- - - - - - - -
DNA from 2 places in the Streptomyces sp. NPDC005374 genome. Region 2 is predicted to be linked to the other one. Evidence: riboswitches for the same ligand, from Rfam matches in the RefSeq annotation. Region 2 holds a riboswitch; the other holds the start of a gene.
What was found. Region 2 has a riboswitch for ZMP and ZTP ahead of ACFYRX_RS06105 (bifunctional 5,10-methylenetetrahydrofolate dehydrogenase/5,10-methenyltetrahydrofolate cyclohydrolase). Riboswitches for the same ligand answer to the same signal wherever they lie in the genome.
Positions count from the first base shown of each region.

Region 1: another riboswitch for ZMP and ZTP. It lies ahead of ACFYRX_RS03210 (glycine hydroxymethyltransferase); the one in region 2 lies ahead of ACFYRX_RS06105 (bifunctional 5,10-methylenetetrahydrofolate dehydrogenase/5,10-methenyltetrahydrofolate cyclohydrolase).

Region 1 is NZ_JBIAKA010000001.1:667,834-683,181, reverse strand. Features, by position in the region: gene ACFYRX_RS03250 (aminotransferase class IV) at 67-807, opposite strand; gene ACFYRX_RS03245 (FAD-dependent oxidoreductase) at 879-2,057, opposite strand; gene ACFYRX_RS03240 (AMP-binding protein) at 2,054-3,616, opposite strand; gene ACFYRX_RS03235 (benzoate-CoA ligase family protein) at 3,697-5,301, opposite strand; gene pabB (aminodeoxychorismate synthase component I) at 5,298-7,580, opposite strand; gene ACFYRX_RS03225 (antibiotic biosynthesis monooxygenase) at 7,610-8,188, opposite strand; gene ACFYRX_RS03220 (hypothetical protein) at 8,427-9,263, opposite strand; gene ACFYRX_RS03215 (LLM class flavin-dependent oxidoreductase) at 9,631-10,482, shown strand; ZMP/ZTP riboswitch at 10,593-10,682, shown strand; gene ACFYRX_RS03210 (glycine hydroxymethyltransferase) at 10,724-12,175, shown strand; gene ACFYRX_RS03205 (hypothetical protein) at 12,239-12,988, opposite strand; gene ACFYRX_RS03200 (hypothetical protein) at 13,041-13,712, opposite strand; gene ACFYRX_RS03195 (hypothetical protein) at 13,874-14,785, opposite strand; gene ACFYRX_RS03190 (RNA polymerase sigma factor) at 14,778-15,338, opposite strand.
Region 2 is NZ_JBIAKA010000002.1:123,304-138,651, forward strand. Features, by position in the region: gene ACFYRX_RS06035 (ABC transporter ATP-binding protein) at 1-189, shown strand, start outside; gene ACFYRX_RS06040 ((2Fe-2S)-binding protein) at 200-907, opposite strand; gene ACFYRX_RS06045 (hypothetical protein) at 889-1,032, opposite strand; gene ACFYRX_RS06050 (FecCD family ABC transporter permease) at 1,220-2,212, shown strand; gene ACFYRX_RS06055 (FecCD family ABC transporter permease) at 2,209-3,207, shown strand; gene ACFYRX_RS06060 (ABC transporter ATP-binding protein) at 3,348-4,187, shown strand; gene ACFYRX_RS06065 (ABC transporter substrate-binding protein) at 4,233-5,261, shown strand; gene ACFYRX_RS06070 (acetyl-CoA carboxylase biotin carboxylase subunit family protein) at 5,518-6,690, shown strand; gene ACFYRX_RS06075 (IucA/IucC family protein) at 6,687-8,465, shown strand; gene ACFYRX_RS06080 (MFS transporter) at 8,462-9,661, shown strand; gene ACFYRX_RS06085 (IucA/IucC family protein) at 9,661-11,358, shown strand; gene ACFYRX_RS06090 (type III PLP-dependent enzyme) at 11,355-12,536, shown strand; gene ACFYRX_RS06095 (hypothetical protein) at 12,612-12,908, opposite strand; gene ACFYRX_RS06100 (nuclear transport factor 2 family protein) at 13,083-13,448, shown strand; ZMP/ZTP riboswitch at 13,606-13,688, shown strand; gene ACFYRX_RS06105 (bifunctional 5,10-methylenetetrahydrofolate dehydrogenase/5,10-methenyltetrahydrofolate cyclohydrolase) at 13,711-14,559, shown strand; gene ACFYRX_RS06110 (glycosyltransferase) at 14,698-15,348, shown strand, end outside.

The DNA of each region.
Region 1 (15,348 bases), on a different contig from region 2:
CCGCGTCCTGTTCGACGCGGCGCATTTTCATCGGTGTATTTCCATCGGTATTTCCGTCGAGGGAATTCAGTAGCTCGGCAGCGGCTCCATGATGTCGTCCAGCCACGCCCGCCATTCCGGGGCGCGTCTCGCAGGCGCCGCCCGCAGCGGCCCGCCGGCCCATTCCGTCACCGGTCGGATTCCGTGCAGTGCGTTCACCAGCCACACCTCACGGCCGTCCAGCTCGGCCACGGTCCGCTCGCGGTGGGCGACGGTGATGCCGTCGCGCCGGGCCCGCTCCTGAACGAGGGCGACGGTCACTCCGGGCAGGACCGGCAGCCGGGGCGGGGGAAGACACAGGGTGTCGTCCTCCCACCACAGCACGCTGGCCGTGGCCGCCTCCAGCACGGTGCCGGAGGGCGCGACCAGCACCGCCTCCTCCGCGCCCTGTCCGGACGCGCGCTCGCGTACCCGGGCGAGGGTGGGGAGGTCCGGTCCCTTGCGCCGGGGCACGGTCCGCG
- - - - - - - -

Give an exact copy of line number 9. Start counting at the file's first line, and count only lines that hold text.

CCGCGTCCTGTTCGACGCGGCGCATTTTCATCGGTGTATTTCCATCGGTATTTCCGTCGAGGGAATTCAGTAGCTCGGCAGCGGCTCCATGATGTCGTCCAGCCACGCCCGCCATTCCGGGGCGCGTCTCGCAGGCGCCGCCCGCAGCGGCCCGCCGGCCCATTCCGTCACCGGTCGGATTCCGTGCAGTGCGTTCACCAGCCACACCTCACGGCCGTCCAGCTCGGCCACGGTCCGCTCGCGGTGGGCGACGGTGATGCCGTCGCGCCGGGCCCGCTCCTGAACGAGGGCGACGGTCACTCCGGGCAGGACCGGCAGCCGGGGCGGGGGAAGACACAGGGTGTCGTCCTCCCACCACAGCACGCTGGCCGTGGCCGCCTCCAGCACGGTGCCGGAGGGCGCGACCAGCACCGCCTCCTCCGCGCCCTGTCCGGACGCGCGCTCGCGTACCCGGGCGAGGGTGGGGAGGTCCGGTCCCTTGCGCCGGGGCACGGTCCGCG